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What Happens to Truth

Which Way, Canadian Unions?

January 1, 1984 -

Canadian unions have recently been forced to take a much more moderate approach to wage demands. Six Ontario construction unions have accepted a wage freeze for this year, with a modest increase for next year. In Alberta, organized sheet metal workers accepted a 15 per cent wage reduction in November. Behind this move is the concern about competition from non-union firms and especially the fear that unionized contractors may soon be able to set up "doublebreasted" companies Legislation to this effect, now under consideration by the Alberta Legislature, would allow unionized firms to to set up non-union companies and thereby evade their legal responsibilities under existing collective agreements.

Is Profit Sharing a Good Alternative?

Employee ownership of companies is held up as a possible avenue for redirecting labour-management relation's. Finance Minister Marc Lalonde has hinted at including an employee stock option plan in the spring 1984 budget. This move has been qreeted with mixed reactions from unions and companies.

In its submission to the Macdonald Royal Commission on the Canadian economy, the Business Council on National Issues, comprising some of Canada's largest and most powerful corporations, advocates voluntary profit sharing for employees as a means to improve labour relations and productivity. The council's brief states: "It is our belief that businesses should be encouraged to increase employees' stake in their companies, for this is likely to result in higher productivity and better labor-management relations." But Ron Lang of the Canadian Labour Congress believes stock options hinder collecti ve bargaining and lower wages. "The main beneficiary of such a plan is the corporation. They get the tax break" (Vancouver Sun, November 26, 1983).

In a recent Toronto Star column (December 12, 1983), Mr. Ed Finn, information officer of the Canadian Union of Public Employees, spoke out strongly against a worker ownership scheme if it does not include voting rights by workers Finn pointed out that, in Canada, a number of trade unionists are talking about investing their members' trusteed pension plans (estimated at $30 billion) in corporations as a means to obtain co-management status. Mr. Finn concluded: "Having come to realize that the real power in our economic system lies in the control of large amounts of capital, the unions aren't going to be satisfied with a stock ownership plan that merely gives the illusion of financial power. They'll insist on the real thing."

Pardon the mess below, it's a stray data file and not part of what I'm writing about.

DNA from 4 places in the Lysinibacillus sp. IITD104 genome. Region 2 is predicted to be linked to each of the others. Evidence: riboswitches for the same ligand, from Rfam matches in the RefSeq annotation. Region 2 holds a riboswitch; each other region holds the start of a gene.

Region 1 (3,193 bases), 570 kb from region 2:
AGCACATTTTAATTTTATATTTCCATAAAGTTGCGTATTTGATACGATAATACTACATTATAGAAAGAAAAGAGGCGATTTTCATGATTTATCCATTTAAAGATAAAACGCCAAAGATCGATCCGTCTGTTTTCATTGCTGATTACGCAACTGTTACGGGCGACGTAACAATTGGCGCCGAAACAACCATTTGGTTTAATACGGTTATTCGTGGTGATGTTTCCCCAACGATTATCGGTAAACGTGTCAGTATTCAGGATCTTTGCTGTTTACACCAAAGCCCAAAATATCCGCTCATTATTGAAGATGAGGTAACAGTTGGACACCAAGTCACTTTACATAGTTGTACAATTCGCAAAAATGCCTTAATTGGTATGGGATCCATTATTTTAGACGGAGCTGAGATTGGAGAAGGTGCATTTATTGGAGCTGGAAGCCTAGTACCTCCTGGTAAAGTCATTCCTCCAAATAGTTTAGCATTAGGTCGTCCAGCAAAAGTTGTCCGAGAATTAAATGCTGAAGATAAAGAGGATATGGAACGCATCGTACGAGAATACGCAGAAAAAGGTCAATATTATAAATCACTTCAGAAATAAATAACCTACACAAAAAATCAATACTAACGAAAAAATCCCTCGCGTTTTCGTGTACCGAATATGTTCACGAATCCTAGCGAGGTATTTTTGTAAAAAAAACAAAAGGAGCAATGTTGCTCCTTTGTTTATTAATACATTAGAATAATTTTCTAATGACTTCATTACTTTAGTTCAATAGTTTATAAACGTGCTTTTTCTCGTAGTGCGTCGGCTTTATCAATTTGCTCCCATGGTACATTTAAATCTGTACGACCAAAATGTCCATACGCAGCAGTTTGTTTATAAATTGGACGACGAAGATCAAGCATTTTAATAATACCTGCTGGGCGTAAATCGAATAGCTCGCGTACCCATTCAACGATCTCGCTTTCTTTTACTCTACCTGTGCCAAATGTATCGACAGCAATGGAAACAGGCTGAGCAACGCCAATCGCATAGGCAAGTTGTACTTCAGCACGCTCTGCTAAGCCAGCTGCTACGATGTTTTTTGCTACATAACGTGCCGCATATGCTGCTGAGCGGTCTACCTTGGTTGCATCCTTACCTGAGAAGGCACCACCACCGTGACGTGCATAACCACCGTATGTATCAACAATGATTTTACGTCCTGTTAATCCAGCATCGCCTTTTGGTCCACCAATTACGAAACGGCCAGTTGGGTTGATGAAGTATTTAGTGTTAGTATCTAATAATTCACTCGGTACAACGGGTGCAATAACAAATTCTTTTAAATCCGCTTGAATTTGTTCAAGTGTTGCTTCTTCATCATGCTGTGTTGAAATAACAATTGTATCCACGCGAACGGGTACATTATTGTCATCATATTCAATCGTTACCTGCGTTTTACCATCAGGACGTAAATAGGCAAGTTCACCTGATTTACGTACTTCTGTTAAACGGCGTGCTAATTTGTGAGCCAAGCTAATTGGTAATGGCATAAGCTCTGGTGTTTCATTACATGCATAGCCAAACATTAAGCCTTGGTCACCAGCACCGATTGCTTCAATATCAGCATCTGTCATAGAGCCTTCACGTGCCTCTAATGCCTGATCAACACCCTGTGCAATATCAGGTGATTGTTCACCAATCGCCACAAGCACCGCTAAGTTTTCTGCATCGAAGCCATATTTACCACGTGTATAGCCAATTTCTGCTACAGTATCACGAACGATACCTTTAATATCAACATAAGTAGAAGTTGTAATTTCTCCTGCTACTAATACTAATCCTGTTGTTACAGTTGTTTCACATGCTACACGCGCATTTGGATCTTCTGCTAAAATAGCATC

The Real Thing, or . . .?

A remarkable experiment in labour-management cooperation is underway on the traditionally adversarial labour scene in British Columbia. Employees of the Greenhills coal mine located in the East Kootenays of B.C. have formed a local workers' association instead of joining one of the international mining unions. The Greenhills Employees' Association and Westar Mining Ltd. of Vancouver (a subsidiary of the B.C. Resources Investment Corporation) have decided to put aside the antagonism between labour and management and work together as a team. Said the association's president, Eric Cable, "I don't see a dichotomy. I see the company as a group of employees with a common goal."

Other companies are closely watching the new arranqement at the Greenhills mine, and would, no doubt, be delighted to see the new trend spread. Unions, however, are well aware of the challenge to their position posed by such associations. Fred Alaggia, business representative for the mining division of Local 115 of the International Union of Operating Engineers (the union that lost certification at the mine) predicts that the life of the Greenhills Workers' Association will be brief because it will not have the power to stop erosions in the agreement.